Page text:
Brunch with a vengeance! Very tasty, and very sustaining. So we needed to walk it all off, through the village and back via the towpath. Not much moving on the water, but a stunning day, both sunny and chilly. We had another appointment around lunch-time – Keith Wilson was coming to fit the new side panels to Erin Mae's pram hood.

He took care over the fitting, and we are very pleased with the result.

The material is a slightly different PVC from the original, since that's no longer available. It's a bit heavier, a bit less flexible, and has a different texture – grainy rather than flat. But the colour is a very good match, and it will do very well.

So, in various ways (and with some damage to the bank account), we're covered again. Shucks – that reminds me that the insurance is due next month.

Sunday, 28 October 2018


As with most blogging boaters who go back to bricks and mortar during the winter, my posts tail off around this time of year. We took home the first car-load a week and a half ago, combining the seasonal emptying of Erin Mae with a couple of things for which we needed to be in the south. But this weekend we suddenly find ourselves in boating mode again, albeit briefly.

First up was Saturday's annual meeting of the Boaters Christian Fellowship, held this year, as last, in Rugby – a good day of getting together with about 100 of the 600-strong membership. Some of them we have got to know quite well, but the day also provides the opportunity to chat with folk we've met only occasionally or not at all. Others (e.g., probably, Halfie, not least because he's married to the chair!) will post some pictures of the event. I thought I would put up one of Peter Braybrook, of NB Sonflower.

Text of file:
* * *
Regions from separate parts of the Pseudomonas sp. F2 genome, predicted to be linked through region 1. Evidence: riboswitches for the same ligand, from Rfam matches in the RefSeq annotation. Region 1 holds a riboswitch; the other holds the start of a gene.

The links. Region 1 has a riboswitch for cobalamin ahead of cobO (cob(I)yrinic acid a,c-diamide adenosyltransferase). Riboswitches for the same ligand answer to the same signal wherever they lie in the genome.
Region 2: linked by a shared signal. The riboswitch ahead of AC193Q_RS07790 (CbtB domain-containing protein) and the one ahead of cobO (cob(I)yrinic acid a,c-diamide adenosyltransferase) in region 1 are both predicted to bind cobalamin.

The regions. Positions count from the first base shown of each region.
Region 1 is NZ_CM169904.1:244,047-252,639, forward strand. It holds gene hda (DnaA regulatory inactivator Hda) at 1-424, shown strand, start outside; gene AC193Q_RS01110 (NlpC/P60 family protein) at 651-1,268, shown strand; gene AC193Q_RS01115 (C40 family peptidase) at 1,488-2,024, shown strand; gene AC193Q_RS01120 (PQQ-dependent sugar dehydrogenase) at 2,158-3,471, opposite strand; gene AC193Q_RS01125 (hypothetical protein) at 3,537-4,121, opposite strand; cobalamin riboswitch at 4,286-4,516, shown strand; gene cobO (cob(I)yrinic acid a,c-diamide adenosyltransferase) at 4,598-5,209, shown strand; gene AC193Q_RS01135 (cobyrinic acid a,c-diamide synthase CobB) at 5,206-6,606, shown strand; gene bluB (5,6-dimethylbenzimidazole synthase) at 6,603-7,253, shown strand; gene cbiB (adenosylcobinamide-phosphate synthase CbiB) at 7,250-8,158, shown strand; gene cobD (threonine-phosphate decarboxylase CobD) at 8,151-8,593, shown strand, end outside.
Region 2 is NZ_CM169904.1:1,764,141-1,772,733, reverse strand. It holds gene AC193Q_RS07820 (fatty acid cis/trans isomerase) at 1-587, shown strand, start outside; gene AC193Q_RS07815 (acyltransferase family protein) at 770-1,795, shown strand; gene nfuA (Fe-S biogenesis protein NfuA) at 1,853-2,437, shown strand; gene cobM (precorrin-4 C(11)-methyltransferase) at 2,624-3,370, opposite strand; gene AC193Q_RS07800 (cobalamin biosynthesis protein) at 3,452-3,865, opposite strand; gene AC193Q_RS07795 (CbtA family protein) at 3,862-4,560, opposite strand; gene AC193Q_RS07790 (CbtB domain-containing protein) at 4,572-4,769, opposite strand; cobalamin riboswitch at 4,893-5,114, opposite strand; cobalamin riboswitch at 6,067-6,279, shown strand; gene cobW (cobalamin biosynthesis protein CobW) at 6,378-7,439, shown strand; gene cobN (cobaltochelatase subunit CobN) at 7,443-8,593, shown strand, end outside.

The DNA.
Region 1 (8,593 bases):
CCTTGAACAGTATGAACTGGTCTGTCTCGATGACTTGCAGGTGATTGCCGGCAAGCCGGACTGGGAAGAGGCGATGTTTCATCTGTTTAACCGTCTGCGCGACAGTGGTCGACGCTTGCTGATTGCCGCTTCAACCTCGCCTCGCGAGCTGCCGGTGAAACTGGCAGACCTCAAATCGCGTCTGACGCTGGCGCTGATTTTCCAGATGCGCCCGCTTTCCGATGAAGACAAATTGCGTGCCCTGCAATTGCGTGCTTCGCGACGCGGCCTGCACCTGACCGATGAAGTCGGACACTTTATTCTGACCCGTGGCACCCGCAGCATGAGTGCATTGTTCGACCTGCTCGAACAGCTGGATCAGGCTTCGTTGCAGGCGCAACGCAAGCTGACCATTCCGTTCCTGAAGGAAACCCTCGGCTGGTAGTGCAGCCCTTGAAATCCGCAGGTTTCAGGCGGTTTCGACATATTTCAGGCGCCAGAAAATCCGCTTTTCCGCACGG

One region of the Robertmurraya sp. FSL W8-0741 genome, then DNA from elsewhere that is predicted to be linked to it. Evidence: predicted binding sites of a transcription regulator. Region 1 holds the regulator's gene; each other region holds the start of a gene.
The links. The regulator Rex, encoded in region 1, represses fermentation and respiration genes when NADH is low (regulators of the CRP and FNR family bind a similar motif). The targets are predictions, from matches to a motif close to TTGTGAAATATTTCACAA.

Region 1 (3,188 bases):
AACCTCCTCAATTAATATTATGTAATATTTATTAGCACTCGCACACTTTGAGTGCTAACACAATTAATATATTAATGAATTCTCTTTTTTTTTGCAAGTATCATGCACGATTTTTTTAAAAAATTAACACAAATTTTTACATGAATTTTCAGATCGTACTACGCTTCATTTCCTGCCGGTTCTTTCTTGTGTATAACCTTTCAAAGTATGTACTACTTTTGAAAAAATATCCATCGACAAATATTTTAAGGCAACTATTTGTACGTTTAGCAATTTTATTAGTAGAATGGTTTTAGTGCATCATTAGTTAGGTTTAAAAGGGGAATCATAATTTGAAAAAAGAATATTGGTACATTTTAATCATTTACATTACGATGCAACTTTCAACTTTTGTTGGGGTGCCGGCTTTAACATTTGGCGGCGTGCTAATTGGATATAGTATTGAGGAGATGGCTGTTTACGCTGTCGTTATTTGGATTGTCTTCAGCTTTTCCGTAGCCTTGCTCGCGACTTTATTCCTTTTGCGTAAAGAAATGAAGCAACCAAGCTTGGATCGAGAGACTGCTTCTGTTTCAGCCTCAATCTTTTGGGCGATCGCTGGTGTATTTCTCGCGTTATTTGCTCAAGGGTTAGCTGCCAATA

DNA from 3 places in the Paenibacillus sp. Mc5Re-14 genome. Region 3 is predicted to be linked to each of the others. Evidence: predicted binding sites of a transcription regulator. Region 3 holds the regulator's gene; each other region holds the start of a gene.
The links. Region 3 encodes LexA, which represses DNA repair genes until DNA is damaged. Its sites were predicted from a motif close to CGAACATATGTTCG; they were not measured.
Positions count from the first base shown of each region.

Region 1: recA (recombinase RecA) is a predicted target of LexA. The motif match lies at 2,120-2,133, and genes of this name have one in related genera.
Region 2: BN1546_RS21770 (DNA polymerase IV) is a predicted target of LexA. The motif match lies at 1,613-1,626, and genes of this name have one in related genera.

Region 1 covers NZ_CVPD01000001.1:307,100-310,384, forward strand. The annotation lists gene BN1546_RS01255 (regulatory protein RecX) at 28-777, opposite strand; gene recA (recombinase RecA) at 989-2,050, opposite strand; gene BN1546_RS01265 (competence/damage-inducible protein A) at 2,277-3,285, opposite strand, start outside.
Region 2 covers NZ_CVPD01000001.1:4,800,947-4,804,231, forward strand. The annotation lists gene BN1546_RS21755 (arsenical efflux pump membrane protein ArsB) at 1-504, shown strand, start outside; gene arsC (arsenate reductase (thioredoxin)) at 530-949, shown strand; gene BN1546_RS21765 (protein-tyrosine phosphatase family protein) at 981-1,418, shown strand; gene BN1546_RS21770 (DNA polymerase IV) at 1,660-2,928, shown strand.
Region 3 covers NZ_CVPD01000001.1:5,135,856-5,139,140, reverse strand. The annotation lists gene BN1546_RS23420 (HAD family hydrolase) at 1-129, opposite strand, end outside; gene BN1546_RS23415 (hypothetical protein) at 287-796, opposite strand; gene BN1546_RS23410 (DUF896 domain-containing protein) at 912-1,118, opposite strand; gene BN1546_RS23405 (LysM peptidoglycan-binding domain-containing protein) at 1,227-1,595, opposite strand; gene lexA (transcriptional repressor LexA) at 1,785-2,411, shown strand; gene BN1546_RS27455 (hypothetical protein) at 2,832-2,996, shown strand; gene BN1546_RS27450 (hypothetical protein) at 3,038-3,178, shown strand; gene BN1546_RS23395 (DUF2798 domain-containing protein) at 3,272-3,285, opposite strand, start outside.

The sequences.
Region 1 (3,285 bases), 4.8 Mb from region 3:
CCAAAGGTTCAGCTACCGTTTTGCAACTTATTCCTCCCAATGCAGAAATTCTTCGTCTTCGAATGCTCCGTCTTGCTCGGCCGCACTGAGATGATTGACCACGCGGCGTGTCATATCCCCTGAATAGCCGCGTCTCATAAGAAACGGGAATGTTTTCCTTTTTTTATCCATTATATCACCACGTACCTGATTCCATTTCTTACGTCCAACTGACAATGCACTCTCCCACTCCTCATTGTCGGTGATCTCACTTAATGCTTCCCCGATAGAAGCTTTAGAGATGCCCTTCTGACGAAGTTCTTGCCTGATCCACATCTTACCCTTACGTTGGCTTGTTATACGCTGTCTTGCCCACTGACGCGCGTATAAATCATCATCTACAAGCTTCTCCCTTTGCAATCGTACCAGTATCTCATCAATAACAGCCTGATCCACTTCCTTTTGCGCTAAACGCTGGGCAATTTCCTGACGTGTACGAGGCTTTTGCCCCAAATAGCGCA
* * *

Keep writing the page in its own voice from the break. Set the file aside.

Peter is the BCF General Secretary and, along with the rest of the committee, does a lot of work behind the scenes to keep things developing. Not only is he also active with the Association of Waterways Cruising Clubs, but he and Fran have signed on as volunteer Waterways Chaplains. So this acknowledgement is partly to thank Peter for all he puts back into the waterways. He spent most of the meeting time on Saturday taking notes about proceedings and will be sending out the minutes, etc.

One of the highlights of the day was Richard Parry, CEO of the Canal and River Trust, joining us for lunch, and afterwards speaking for a while before answering questions. He didn't duck the hard ones, either (well, not much!) and his answers provided some insights into the complexities of the system.